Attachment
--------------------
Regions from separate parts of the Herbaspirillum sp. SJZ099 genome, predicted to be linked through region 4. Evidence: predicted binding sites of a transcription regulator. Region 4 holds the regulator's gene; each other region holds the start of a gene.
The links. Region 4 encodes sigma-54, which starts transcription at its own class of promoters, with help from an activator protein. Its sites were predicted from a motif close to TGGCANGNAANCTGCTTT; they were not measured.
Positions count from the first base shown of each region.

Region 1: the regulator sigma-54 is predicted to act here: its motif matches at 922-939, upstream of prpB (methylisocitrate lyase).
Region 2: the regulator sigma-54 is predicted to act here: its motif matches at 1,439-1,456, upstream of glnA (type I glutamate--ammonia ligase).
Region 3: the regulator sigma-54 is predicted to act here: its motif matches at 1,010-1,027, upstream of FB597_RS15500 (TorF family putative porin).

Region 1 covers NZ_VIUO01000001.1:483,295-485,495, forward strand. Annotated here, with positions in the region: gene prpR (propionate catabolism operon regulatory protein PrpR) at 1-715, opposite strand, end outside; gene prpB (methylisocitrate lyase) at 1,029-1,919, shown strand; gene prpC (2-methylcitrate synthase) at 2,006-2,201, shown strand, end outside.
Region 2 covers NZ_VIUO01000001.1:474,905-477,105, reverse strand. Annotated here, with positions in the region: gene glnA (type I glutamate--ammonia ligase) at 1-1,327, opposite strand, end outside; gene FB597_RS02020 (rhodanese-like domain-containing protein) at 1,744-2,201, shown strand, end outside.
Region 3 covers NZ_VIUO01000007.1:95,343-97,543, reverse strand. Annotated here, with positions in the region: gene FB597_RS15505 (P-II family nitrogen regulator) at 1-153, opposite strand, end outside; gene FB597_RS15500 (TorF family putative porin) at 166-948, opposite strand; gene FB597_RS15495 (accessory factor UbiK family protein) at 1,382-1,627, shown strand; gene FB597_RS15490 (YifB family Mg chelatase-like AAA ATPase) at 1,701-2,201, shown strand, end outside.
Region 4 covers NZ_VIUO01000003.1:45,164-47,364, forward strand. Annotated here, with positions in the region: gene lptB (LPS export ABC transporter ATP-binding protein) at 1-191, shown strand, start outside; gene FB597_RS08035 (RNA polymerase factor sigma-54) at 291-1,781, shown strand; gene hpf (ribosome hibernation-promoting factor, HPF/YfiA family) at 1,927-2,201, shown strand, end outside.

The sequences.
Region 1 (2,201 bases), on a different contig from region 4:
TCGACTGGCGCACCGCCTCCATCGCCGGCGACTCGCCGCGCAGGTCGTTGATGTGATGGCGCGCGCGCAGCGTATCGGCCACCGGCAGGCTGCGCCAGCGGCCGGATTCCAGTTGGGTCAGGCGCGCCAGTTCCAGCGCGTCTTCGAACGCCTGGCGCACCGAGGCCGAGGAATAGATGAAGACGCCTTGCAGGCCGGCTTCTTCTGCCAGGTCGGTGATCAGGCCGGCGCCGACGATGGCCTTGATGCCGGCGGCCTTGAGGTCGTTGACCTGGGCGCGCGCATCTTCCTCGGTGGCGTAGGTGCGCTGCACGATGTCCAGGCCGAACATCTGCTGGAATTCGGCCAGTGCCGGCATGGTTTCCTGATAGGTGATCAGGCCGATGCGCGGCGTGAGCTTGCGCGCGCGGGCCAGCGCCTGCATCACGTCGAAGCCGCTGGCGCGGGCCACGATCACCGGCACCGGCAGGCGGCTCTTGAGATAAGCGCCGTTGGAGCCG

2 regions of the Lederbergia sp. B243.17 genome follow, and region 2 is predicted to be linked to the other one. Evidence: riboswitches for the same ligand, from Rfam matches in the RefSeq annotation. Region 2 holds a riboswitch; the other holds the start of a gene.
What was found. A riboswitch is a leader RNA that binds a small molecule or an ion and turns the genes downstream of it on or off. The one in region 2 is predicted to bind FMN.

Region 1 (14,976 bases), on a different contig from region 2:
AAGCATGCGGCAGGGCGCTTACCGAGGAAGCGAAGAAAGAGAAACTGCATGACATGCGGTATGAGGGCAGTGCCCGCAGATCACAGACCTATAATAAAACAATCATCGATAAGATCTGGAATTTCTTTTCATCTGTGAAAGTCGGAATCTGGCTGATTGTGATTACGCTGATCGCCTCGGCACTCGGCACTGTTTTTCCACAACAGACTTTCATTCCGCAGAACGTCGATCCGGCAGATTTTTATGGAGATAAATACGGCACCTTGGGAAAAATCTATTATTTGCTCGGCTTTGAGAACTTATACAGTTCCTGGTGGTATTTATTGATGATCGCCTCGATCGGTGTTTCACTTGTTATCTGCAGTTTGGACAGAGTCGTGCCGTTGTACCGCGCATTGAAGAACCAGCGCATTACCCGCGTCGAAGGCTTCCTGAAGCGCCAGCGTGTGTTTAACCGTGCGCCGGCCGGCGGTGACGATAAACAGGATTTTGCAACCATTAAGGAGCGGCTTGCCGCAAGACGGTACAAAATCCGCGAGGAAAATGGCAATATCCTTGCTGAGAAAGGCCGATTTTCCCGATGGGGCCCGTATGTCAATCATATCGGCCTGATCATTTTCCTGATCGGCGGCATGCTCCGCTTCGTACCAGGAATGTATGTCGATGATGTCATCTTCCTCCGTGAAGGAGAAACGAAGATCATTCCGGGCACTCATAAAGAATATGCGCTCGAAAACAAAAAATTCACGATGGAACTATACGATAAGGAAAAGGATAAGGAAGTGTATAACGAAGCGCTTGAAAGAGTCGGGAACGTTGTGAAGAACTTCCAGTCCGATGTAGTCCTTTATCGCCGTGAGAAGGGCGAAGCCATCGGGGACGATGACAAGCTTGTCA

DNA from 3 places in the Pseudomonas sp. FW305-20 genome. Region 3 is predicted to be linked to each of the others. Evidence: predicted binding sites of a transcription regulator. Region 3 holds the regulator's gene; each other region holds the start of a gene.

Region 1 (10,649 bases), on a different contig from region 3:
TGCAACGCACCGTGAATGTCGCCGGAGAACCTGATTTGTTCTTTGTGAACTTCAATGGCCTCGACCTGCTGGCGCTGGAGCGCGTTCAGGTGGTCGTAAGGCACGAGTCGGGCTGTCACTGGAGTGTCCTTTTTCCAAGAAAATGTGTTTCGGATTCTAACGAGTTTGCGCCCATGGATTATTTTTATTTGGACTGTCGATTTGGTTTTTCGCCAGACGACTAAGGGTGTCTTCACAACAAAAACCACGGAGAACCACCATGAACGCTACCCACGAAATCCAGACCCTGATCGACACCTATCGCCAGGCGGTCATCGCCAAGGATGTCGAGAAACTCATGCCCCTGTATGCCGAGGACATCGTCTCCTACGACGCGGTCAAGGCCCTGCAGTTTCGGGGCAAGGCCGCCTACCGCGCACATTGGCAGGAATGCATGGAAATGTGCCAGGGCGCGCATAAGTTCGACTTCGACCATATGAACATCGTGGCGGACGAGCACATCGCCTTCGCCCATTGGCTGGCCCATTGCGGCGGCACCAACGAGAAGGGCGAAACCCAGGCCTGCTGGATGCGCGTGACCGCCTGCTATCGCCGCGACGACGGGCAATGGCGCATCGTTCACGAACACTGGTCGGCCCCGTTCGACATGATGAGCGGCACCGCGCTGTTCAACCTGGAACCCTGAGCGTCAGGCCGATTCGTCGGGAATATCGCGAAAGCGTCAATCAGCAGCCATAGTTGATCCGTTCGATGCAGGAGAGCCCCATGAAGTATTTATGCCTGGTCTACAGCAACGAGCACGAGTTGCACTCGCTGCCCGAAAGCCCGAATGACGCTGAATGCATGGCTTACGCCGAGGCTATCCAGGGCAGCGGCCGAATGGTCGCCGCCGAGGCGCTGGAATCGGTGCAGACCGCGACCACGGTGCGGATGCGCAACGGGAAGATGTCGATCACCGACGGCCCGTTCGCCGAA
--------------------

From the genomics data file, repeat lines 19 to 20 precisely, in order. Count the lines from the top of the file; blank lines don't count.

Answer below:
Region 1 (10,649 bases), on a different contig from region 3:
TGCAACGCACCGTGAATGTCGCCGGAGAACCTGATTTGTTCTTTGTGAACTTCAATGGCCTCGACCTGCTGGCGCTGGAGCGCGTTCAGGTGGTCGTAAGGCACGAGTCGGGCTGTCACTGGAGTGTCCTTTTTCCAAGAAAATGTGTTTCGGATTCTAACGAGTTTGCGCCCATGGATTATTTTTATTTGGACTGTCGATTTGGTTTTTCGCCAGACGACTAAGGGTGTCTTCACAACAAAAACCACGGAGAACCACCATGAACGCTACCCACGAAATCCAGACCCTGATCGACACCTATCGCCAGGCGGTCATCGCCAAGGATGTCGAGAAACTCATGCCCCTGTATGCCGAGGACATCGTCTCCTACGACGCGGTCAAGGCCCTGCAGTTTCGGGGCAAGGCCGCCTACCGCGCACATTGGCAGGAATGCATGGAAATGTGCCAGGGCGCGCATAAGTTCGACTTCGACCATATGAACATCGTGGCGGACGAGCACATCGCCTTCGCCCATTGGCTGGCCCATTGCGGCGGCACCAACGAGAAGGGCGAAACCCAGGCCTGCTGGATGCGCGTGACCGCCTGCTATCGCCGCGACGACGGGCAATGGCGCATCGTTCACGAACACTGGTCGGCCCCGTTCGACATGATGAGCGGCACCGCGCTGTTCAACCTGGAACCCTGAGCGTCAGGCCGATTCGTCGGGAATATCGCGAAAGCGTCAATCAGCAGCCATAGTTGATCCGTTCGATGCAGGAGAGCCCCATGAAGTATTTATGCCTGGTCTACAGCAACGAGCACGAGTTGCACTCGCTGCCCGAAAGCCCGAATGACGCTGAATGCATGGCTTACGCCGAGGCTATCCAGGGCAGCGGCCGAATGGTCGCCGCCGAGGCGCTGGAATCGGTGCAGACCGCGACCACGGTGCGGATGCGCAACGGGAAGATGTCGATCACCGACGGCCCGTTCGCCGAA